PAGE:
To be honest, I still don’t really feel like I wrote the story. The words just begged to be written. I definitely felt that the Lord had etched this story on my heart, and I would spend some time in prayer before each writing session and then as I wrote the words just came almost effortlessly. This is by far the easiest book I’ve ever written, and came together in the shortest time, and I definitely don’t feel like I can take credit for any of it.

That is absolutely incredible! As someone who loves the Lord and loves to write, the feeling of the two being in complete harmony with one another makes for such a peaceful experience and purposeful motivation. Speaking of motivation, you have a passion for writing stories that families can enjoy together. Is this one of those stories?

Definitely! I always hope that my stories can be enjoyed by families who love reading together, and this is no exception. The main character is a bit younger than most of my other protagonists, but I think adults can still get a lot out of the story. There are some big themes in this one that I think kids will understand and adults will appreciate on an even deeper level. 

Also, while I wrote this one with a more middle grade audience in mind (9-12 year olds), I didn’t pull any punches when it came to vocabulary, and there are definitely some words in there that I hope challenge that audience and delight their parents!

As funny as it might sound, vocab and wording both work to make a book memorable, particularly for younger kids. I remember in one of your novels you used the description “a ghost of a smile” for someone’s expression, and it has always stuck with me as beautiful throughout the next eleven years (ooooof) and onward. However, more important than fun word choices, are the themes and the story. What hopes do you have for the effect this story will have on its audience?

There are so many things I hope this story says to its audience, but mostly, I hope that it takes them on an adventure that teaches them something about themselves.

I hope it conveys the importance of family. I hope it leaves an impression about the power of adoption. I have an aunt and an uncle who were adopted and several friends as well, and to be honest, it’s often a struggle for me to even remember that they were adopted, because they are so tightly knit into their (our) families. I wanted to write this story a little bit for them, because their stories aren’t the kinds you usually read in fantasy fiction. Rather, their stories are beautiful. And while, yes, there are the painful, human moments in their stories as well, they are mostly beautiful. That’s not at all meant to discount the stories that are hard or messy or tumultuous, but I wanted to write a story that focused on some of the stories I actually witnessed and how they inspired me.

I hope that this story imparts its audience with the overwhelming power of forgiveness. There are some difficult themes that the main character comes face to face with and she has to choose whether or not to forgive those at fault. In one instance, she must forgive someone who has wronged her directly, while in another, she faces the decision to forgive someone who has wronged many others, and these are difficult moments for her.

And finally, I hope it speaks comfort to parents who have lost a child. Having experienced two early-term miscarriages, that is a sorrow that I truly, deeply empathize with. I hope that Echo’s story helps them know that they are not alone.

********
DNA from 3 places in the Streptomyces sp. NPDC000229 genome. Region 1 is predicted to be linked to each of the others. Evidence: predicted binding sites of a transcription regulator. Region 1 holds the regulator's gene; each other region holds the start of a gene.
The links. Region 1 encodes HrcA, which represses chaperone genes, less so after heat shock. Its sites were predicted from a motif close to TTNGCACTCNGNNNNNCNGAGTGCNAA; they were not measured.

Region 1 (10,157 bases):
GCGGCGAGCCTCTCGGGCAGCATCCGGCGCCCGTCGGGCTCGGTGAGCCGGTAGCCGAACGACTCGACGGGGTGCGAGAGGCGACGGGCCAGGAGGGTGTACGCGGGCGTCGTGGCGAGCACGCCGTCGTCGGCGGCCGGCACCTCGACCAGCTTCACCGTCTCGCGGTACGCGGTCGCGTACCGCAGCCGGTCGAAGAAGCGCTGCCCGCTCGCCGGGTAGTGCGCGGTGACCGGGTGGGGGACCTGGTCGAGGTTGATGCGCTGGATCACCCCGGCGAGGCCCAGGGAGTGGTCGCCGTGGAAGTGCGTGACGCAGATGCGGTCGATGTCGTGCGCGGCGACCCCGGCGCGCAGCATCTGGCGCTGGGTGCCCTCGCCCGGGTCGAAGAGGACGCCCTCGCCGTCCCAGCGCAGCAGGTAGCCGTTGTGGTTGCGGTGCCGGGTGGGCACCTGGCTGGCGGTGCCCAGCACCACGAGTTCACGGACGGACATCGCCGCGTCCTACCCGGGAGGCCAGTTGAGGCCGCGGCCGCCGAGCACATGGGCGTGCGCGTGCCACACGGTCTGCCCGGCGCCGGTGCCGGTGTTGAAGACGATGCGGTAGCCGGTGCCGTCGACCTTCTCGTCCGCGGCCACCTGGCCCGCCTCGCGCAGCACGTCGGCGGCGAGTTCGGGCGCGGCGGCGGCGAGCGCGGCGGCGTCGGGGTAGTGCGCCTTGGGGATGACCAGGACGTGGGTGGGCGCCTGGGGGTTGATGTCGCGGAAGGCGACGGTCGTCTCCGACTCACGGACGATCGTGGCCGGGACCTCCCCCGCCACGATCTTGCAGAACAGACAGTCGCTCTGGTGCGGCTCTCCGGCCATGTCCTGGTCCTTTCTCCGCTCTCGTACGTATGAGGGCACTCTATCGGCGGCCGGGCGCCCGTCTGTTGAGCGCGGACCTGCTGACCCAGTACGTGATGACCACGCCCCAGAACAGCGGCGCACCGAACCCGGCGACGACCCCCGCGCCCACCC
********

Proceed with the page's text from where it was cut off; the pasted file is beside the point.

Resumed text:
Thank you for writing your heart, even when it felt painful. I cannot wait for others to read this novel.

Jenelle has been very busy over the past few days, writing a myriad of posts on quite a few different blogs. If you’re interested in more of her writing (and, objectively speaking, you should be), a good place to start would be her blog.

An equally good idea would be to go ahead and pick up your copy of An Echo of the Fae. You can purchase it on Amazon.

Be on the lookout for more posts soon!

An Echo of the Fae: Cover Reveal

When I was 12 years old, I was absolutely obsessed with a fantasy series which is now known as The Minstrel’s Song. It had everything that I liked: headstrong heroines, broody warrior boys, sympathetic villains, snarky dragons, meaningful themes, and magic. Unbeknownst to me, I actually attended the same church as the author and, after I got over my initial bout of starstruck awe, we became good friends.

I say my initial bout of starstruck awe because it still appears now and again, and this is one of those nows and agains. Everyone, I am so, so excited to be a part of the cover reveal for An Echo of the Fae, the newest novel by author Jenelle Schmidt.

An Echo of the Fae

Echo enjoys the peace and solitude of the Faeorn forest, regardless of how strange spending time in the “haunted” wood seems to others.

But on the cusp of her thirteenth birthday, the discovery of a family secret reveals why Echo has never been drawn to the sea like her mother. This discovery shakes the foundations of her world and sends Echo on a quest, not merely into the forest, but into the heart of the fae-lands themselves, to rescue the sister she didn’t know existed.

Elves, dragons, and fairy courts will put Echo’s wit and resolve to the test. But with time running out for her sister, will Echo even be able to save herself?


This novel is incredible. I can’t wait to share more about it in the weeks to come, and, more than that, I can’t wait to see the effect this poignant little book will have on people, particularly on preteens. I can’t help but feel nostalgic for 12 year old me. The Minstrel’s Song helped me navigate those tumultuous middle years, and I know An Echo of the Fae will do the same.


An Echo of the Fae hardcover is available for preorder HERE

An Echo of the Fae Kindle version is available for preorder HERE

And be sure to check out Jenelle’s website! Her most recent blog post features a beautiful portrait of Echo, the titular character.